Bonus online article: Managing internal expectations of the media
July 30, 2012
It doesn’t matter whether the press conference you planned was filled to capacity or empty, or whether the article you placed in that national magazine was positive or negative. What matters is what your people expected and whether those expectations were met.
Managing of expectations is one of the keys to successful public relations initiatives. However, expectations are commonly missed when management and the communications function aren’t on the same page.
Reasons vary. Sometimes management creates a culture that doesn’t adequately support media relations, or they haven’t fully bought into the department’s operating plan. The function could be underfunded and understaffed. Perhaps management isn’t engaged in media relations or doesn’t articulate its goals.
Other times the problem is in the communications function itself. Perhaps communications maintains a passive posture, waiting for management to become engaged.
Common challenges for managing internal expectations of the media
The most common challenges for managing media expectations are overcoming internal misconceptions of how the media actually works and how the media perceives its own mission. Here are some of those challenges:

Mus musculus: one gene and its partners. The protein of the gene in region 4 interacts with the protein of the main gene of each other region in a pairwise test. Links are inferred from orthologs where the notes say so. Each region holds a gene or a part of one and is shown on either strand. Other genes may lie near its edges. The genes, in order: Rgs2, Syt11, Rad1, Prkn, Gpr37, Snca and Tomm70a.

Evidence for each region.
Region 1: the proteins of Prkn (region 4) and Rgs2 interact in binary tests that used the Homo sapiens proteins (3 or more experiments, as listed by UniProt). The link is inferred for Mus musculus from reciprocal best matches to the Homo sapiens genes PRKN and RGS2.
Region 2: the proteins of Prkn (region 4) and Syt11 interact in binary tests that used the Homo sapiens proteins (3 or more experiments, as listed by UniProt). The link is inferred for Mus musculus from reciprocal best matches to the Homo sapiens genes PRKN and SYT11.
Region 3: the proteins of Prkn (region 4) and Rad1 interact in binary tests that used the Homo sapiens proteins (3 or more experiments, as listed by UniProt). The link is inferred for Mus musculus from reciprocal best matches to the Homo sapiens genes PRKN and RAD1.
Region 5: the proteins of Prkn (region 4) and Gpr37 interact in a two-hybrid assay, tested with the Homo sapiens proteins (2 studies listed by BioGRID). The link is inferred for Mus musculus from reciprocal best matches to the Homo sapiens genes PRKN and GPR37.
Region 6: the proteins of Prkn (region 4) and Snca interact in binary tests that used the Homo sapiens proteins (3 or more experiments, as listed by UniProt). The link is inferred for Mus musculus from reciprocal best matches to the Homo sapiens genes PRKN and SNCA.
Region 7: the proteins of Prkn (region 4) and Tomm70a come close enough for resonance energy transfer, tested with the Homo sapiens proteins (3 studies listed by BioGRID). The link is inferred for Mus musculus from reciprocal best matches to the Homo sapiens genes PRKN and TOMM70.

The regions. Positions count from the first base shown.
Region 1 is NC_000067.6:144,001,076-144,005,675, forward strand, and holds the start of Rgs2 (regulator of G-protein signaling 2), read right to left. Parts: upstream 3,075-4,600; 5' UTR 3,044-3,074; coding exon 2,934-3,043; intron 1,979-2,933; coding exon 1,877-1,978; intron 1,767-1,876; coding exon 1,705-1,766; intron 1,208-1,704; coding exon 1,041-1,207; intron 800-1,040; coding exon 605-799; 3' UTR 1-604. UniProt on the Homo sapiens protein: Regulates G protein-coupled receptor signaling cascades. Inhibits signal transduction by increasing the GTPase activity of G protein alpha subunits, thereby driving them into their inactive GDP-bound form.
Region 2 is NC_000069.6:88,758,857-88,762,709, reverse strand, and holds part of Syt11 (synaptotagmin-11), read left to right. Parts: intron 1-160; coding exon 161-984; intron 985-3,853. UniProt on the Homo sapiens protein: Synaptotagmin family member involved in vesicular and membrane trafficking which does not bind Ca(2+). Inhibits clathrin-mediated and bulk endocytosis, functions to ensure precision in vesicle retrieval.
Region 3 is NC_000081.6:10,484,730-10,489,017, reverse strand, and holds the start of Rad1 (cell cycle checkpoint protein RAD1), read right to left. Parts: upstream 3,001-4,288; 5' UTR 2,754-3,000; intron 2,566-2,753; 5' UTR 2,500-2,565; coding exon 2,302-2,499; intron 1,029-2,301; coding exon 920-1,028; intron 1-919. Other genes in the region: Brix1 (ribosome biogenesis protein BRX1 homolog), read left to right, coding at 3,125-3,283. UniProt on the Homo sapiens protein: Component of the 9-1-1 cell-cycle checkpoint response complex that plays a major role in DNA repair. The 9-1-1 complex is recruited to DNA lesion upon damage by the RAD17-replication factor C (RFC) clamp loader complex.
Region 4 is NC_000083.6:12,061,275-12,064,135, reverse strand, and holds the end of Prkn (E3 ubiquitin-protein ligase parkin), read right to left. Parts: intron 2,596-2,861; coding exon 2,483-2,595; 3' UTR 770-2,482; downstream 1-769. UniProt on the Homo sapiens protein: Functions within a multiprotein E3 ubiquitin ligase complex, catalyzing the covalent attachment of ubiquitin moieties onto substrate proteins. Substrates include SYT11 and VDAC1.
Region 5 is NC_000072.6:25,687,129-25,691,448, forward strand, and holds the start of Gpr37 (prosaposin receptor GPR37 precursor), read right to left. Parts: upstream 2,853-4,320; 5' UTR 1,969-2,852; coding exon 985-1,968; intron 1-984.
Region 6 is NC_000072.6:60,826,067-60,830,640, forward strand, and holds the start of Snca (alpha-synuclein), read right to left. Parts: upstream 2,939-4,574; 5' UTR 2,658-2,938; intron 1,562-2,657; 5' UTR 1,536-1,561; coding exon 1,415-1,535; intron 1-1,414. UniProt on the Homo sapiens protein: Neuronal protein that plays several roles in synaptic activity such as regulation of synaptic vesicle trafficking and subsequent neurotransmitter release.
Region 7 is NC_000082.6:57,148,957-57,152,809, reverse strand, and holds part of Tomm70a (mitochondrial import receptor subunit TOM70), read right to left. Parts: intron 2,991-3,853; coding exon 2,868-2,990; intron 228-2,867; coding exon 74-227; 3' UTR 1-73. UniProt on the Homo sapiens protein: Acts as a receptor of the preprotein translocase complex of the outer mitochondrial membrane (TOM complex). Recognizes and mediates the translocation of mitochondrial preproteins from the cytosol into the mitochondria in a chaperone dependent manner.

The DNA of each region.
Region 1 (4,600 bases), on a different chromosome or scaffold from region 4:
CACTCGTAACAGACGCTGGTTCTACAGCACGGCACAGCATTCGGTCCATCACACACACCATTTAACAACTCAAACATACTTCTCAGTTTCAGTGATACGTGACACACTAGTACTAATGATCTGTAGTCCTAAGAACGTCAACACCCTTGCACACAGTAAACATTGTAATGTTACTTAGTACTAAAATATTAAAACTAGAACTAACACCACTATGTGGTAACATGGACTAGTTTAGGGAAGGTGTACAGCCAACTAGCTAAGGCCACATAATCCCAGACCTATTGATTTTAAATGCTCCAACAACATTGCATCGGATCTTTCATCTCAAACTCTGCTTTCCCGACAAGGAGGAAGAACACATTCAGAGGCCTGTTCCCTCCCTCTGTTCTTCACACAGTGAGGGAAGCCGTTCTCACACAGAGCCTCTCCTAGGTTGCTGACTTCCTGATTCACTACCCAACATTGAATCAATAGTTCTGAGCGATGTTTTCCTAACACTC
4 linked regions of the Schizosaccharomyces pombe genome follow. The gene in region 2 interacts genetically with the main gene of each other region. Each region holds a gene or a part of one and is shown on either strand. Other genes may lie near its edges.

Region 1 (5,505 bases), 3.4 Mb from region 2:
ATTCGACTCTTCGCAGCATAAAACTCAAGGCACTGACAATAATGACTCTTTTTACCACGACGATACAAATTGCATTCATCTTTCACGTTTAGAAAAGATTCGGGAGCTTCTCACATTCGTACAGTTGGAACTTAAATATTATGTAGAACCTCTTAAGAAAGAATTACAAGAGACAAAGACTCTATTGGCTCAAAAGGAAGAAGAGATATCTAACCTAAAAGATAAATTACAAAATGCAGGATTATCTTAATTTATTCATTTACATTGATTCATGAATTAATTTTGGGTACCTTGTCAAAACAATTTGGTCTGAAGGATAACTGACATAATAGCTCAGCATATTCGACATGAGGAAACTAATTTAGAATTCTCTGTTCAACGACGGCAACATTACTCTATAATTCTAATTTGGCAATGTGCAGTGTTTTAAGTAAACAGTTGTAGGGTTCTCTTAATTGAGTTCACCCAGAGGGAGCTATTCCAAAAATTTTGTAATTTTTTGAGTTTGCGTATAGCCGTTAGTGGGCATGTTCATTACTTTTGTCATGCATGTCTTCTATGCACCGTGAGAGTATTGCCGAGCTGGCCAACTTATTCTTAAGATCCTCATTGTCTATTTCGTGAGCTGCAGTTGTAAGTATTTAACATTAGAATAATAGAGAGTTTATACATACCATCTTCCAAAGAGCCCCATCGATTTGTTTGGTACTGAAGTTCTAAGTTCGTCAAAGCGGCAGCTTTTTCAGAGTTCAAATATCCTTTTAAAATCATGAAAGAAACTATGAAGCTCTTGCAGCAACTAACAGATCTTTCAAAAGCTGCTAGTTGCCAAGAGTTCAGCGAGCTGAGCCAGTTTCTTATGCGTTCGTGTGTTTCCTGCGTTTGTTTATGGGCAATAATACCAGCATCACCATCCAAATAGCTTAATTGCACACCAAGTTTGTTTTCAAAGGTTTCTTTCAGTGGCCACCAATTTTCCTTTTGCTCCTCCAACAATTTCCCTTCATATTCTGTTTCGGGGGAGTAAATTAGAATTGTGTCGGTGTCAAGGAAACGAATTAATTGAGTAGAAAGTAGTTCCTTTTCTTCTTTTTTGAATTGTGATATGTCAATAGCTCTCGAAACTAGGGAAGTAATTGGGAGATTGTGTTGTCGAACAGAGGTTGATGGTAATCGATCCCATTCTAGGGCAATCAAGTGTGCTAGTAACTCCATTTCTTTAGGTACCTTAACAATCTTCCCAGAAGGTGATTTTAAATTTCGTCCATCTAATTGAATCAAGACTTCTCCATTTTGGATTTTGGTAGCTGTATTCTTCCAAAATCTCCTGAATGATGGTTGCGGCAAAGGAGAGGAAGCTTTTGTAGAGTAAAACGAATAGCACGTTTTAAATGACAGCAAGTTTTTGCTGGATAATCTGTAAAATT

- Organizations that only deal with the media in good times — Companies that only talk to the media when they want to publicize their own good news, but hide from the media at all other times, usually don’t build up goodwill with reporters and eventually get burned.
- Leaders who are from technical backgrounds — If senior management has an engineering, scientific, accounting or some other more-technical background as compared to communications, then they often have trouble with the perceived lack of structure or rules that apply to media behavior.
- Reliance on several subject matter experts (SMEs) — Some organizations rely on different SMEs depending on the nature of the content. While selecting SMEs solely on this basis this helps to ensure the spokesperson will be knowledgeable on the subject, it does not portend any media savvy or interview skill. This can also lead to different spokespersons delivering inconsistent or even conflicting messages.
- Reliance on too few spokespersons — Other companies channel all media contact through a small number of spokespersons. This helps control the message, but depending on media demand and company visibility, it could create bottlenecks and make the company appear unresponsive to reporters.
- Geographical footprint size — For larger companies with many locations, the challenge is simply making sure everyone’s on the same page at all times. This requires vigilant internal communications, coaching and training.
- Organizations that have never experienced setbacks — After enjoying positive media attention during their company’s growth phase, leaders can be unnerved by the inevitable change in tone of the coverage as the company or its industry starts to face adversity.